export LD_LIBRARY_PATH=$LD_LIBRARY_PATH:/lib:/usr/lib:/usr/X11R6/lib/:/usr/local/lib:/opt/XCDRoast/lib
export PATH="$PATH:/opt/XCDRoast/lib/xcdroast-0.98/bin"
/opt/XCDRoast/bin/xcdroast -l /opt/XCDRoast/lib/xcdroast-0.98

Keep running this file. Check the errors and copy each missing library file from the source system into the lib folder until it works.

Another way to make sure an application will work under Dyne is to compile the application on the Dyne:II system, in this example using the configure option -prefix=/opt/XCDRoast to let configure know that missing but needed libraries are installed in /opt/XCDRoast/lib. You can temporarily add this path to /etc/ld.conf and run the command ldconfig to do this.

Once your addition is working, you can add it to the ISO with the following SDK commands:

dynesdk squash will create a squashed dyne module with the name of your module folder in your dock under SDK/cdrom/dyne/modules.

dynesdk mkiso will generate a new Dyne:II ISO with your additional module in the SDK folder.

Reboot at this stage and remove the CD so that you can log into your "normal" system to burn the ISO. Then reboot with your new CD and test it out.

Your new application won't be in the Dyne:II menu, so you will have to fire it up from a terminal. To get around this and without changing any really important files, I hacked the following solution.

Create a module folder called usermenu. In it, create a lib subfolder and a VERSION file. In the lib folder create a file called user.applist and add your applications using the format in this example:

Begin | EXTRAS
XCDRoast | Burn CDs | /opt/XCDRoast/bin/Xcdroast | | | Stomfi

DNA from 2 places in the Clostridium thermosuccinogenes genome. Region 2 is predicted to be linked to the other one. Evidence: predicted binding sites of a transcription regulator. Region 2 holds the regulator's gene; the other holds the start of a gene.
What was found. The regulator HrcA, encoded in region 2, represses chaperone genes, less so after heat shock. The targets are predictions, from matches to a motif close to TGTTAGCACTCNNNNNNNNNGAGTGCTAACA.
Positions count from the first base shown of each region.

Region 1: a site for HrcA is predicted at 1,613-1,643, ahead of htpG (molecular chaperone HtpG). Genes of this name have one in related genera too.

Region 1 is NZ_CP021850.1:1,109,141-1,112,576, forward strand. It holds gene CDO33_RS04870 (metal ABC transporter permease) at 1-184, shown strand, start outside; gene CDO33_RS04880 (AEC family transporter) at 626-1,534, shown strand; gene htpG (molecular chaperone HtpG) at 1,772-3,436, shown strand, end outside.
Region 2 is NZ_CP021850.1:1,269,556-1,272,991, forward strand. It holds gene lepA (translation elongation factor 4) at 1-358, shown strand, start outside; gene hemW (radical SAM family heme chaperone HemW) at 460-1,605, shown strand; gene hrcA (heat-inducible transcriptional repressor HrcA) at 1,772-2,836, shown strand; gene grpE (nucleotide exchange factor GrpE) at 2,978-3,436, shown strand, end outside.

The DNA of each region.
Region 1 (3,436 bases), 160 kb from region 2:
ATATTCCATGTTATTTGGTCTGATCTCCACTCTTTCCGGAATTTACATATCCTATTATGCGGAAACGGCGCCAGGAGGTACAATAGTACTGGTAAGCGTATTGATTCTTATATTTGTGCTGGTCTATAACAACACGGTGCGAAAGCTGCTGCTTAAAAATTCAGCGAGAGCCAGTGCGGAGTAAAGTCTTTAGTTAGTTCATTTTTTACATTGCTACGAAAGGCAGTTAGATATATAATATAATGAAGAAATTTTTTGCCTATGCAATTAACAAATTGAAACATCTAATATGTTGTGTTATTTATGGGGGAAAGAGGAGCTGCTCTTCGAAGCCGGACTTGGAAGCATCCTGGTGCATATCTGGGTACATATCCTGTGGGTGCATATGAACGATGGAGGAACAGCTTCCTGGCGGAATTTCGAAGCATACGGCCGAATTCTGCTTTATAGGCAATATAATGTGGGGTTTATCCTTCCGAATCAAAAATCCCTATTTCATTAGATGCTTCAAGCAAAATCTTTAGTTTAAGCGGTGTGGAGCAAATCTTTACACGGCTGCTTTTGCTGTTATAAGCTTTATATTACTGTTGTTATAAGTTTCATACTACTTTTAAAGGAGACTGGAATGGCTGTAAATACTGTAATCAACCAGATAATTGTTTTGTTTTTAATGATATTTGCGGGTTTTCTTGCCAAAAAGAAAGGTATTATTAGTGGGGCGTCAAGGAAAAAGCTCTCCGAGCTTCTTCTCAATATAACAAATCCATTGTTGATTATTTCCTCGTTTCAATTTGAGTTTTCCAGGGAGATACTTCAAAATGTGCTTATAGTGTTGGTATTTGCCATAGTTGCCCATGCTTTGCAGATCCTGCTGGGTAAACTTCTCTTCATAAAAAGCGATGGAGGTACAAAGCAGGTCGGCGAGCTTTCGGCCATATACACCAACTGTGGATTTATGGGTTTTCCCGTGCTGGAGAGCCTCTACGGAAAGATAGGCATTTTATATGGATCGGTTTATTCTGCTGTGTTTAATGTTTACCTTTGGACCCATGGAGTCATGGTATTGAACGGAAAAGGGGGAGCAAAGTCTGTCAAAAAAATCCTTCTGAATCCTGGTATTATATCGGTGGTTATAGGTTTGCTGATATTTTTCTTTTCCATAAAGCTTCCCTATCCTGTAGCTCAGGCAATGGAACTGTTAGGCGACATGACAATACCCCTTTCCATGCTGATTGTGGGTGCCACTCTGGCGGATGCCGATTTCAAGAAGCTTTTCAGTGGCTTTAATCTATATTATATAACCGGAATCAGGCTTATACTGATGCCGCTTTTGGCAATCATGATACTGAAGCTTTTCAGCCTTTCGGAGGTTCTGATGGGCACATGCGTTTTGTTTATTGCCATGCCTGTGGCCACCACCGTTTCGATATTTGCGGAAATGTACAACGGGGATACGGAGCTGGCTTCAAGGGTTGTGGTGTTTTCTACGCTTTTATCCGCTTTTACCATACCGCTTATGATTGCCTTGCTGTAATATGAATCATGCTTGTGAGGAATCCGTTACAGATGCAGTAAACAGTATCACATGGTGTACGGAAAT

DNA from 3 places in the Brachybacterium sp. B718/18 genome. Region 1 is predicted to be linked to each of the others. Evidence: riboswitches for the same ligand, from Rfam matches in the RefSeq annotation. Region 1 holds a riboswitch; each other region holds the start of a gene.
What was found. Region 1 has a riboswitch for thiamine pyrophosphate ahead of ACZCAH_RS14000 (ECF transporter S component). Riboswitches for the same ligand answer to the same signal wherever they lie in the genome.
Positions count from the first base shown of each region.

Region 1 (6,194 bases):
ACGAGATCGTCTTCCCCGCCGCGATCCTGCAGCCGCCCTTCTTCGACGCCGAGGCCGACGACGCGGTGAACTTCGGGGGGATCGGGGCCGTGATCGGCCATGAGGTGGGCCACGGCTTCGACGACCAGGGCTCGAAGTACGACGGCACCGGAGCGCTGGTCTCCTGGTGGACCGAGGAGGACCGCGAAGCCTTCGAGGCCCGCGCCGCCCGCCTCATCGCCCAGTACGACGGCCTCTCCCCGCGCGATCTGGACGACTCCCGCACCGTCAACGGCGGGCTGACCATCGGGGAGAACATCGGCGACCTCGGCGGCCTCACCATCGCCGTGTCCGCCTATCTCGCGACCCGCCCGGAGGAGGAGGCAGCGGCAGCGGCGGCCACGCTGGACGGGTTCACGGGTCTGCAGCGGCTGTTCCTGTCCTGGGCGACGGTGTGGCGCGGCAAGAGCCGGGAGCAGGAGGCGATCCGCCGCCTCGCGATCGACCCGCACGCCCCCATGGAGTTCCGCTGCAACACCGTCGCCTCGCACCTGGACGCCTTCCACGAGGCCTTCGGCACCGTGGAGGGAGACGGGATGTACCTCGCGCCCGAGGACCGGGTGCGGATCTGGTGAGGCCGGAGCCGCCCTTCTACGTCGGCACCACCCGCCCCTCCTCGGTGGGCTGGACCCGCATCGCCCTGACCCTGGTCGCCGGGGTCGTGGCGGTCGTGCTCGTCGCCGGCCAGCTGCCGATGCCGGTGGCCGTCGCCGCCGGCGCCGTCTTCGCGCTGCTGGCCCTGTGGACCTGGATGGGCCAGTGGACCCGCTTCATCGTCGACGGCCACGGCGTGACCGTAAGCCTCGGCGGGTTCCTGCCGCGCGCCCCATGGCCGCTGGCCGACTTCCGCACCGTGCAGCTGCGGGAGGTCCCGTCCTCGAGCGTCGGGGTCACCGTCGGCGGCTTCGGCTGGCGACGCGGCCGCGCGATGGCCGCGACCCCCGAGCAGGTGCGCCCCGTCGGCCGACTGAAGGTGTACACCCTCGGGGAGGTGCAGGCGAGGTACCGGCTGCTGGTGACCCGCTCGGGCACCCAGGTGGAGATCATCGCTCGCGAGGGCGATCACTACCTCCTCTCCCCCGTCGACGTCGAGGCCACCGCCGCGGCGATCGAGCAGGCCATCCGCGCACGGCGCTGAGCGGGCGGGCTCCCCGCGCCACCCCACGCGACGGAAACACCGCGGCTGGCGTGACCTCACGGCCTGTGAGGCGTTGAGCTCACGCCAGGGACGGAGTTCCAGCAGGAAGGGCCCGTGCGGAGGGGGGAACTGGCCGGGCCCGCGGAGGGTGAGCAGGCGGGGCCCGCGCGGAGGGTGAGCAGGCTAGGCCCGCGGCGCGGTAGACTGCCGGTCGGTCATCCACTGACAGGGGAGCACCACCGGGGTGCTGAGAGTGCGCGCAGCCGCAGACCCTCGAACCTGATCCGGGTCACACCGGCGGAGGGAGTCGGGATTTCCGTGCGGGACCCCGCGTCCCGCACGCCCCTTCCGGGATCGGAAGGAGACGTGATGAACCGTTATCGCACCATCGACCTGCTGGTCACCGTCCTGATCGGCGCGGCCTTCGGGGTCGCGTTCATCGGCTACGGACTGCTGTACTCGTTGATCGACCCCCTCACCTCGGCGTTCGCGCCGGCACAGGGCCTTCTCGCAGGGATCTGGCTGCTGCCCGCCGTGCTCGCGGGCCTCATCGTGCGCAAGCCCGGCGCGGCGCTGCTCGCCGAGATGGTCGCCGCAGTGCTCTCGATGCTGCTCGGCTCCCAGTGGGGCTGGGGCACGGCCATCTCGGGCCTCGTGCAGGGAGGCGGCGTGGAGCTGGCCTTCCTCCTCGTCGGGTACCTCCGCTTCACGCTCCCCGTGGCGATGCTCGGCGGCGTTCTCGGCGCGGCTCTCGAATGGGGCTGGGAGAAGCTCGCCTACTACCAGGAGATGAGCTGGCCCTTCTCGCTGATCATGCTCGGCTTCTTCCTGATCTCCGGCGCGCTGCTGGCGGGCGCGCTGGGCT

KillHack | Stop Screen Animation | /opt/shacks/bin/stopscrn.sh | | | Stomfi
anemone | anemone | nice -n 15 /opt/shacks/lib/anemone -root | | | Stomfi
bouncingcow | bouncingcow | nice -n 15 /opt/shacks/lib/bouncingcow -root | | | Stomfi

You can use a blank line to space items out on the menu. The bar or pipe symbol delimits the menu fields for the Dyne:II menu builder. They must all be there. If the application runs in a terminal, put the word terminal in the fourth field.

You must change one of the startup files and remake initrd to get this hack to work, and you will have to remember to change them again if you download a newer version of the SDK. The startup file to change is SDK/startup/lib/wmaker.sh. These are the target lines:

LINE=`cat /lib/dyne/dyne.applist`
#Following 3 Lines added by stomfi. check /opt/usermenu/lib/user.applist and include my menu items
if [ -e /opt/usermenu/lib/user.applist ]; then
LINE=`cat /lib/dyne/dyne.applist /opt/usermenu/lib/user.applist`

Remake initrd with the command dynesdk mkinitrd. When you see the message
"cdrom/dyne/initrd is not a block special device -- Proceed anyway (y,n)," respond with "y." Squash the new usermenu module with dynesdk squash. Redo the ISO with dynesdk mkiso.

If you are going to burn the new ISO and use your nest and dock, you won't see the changes on your system, as Dyne:II will use the existing initrd and module files in the dock /dyne folder and the nest will use the old menu. Therefore, before you reboot to do the burn, copy /dyne/SDK/cdrom/dyne/initrd to /dyne/initrd, and copy /dyne/SDK/cdrom/dyne/modules/yourapp.dyne and usermenu.dyne to /dyne/modules. Reboot, burn, and reboot back to your newest Dyne:II CD. Use a terminal to copy the file /etc/WindowMaker/WMRootMenu to /root/GNUstep/Defaults/WMRootMenu. When you right-click, you should see your new menu.

Here is a picture of the finished product with the noof xscreensaver hack running in the root window.

Click to enlarge

If you follow these instructions, you will have created two systems -- a bootable live Linux CD and a Dyne dock on a drive partition, both with your own Dyne software module included.

The Dyne modules that you create can be put into a /dyne/modules dock directory and will be active at the next boot. They provide users with new software without any installation issues.

Different modules can be kept in a Dyne dock on separate machines, activating each special function machine from a Dyne boot CD.

Linux, open source, and the Dyne:II customizable CD can help you showcase applications in a portable, freely distributable way. With the inclusion of a CD burner due in the final release, Dyne:II is a live CD that is really live. Boot your Dyne:II CD on any PC (or Xbox), do your thing as a user or developer, create a new live CD, remove all your traces, and leave.